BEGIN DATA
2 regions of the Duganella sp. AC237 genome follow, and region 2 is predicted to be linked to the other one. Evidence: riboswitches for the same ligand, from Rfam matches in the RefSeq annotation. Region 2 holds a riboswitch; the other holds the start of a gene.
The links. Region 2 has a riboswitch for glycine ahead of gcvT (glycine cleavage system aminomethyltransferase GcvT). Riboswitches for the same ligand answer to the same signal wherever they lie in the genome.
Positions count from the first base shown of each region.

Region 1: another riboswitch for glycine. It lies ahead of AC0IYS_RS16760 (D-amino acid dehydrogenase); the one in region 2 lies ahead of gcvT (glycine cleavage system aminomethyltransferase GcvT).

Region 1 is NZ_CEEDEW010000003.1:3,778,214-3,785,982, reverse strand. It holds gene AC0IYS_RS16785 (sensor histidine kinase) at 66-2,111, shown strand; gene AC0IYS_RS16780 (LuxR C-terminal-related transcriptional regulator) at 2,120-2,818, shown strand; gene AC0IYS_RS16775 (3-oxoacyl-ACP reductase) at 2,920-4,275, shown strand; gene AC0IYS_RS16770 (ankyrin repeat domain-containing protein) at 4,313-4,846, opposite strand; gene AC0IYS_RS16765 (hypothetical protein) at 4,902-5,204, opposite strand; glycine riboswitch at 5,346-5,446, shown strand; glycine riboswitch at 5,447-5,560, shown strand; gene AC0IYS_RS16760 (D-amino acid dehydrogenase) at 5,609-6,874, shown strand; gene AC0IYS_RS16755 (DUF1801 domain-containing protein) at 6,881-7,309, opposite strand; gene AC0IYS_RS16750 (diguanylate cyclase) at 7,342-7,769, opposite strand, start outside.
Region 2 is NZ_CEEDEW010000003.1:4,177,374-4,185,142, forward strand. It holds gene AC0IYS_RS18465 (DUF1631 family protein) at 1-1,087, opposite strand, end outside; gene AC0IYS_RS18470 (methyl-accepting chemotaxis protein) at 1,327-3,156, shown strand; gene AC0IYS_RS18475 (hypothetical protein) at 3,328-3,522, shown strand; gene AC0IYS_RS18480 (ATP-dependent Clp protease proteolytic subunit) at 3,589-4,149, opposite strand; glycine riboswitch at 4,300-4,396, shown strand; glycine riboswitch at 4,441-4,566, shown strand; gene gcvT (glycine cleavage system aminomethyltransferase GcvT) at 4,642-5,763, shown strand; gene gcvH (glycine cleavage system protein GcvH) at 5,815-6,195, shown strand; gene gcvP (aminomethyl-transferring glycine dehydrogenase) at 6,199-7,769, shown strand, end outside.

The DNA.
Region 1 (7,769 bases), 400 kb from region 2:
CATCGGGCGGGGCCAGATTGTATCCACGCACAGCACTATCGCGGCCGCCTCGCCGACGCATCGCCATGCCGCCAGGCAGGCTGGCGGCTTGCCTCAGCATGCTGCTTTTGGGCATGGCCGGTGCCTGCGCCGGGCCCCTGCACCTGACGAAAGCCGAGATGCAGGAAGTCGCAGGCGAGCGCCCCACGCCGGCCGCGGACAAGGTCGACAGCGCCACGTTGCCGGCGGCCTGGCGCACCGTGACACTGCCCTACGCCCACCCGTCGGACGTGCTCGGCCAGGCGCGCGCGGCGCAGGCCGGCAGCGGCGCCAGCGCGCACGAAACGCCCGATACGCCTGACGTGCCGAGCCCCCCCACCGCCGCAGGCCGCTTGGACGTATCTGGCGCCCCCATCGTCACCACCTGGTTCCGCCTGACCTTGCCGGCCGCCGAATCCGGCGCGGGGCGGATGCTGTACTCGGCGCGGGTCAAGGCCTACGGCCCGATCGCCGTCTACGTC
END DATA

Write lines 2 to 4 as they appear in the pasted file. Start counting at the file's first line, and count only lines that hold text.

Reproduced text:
The links. Region 2 has a riboswitch for glycine ahead of gcvT (glycine cleavage system aminomethyltransferase GcvT). Riboswitches for the same ligand answer to the same signal wherever they lie in the genome.
Positions count from the first base shown of each region.

Region 1: another riboswitch for glycine. It lies ahead of AC0IYS_RS16760 (D-amino acid dehydrogenase); the one in region 2 lies ahead of gcvT (glycine cleavage system aminomethyltransferase GcvT).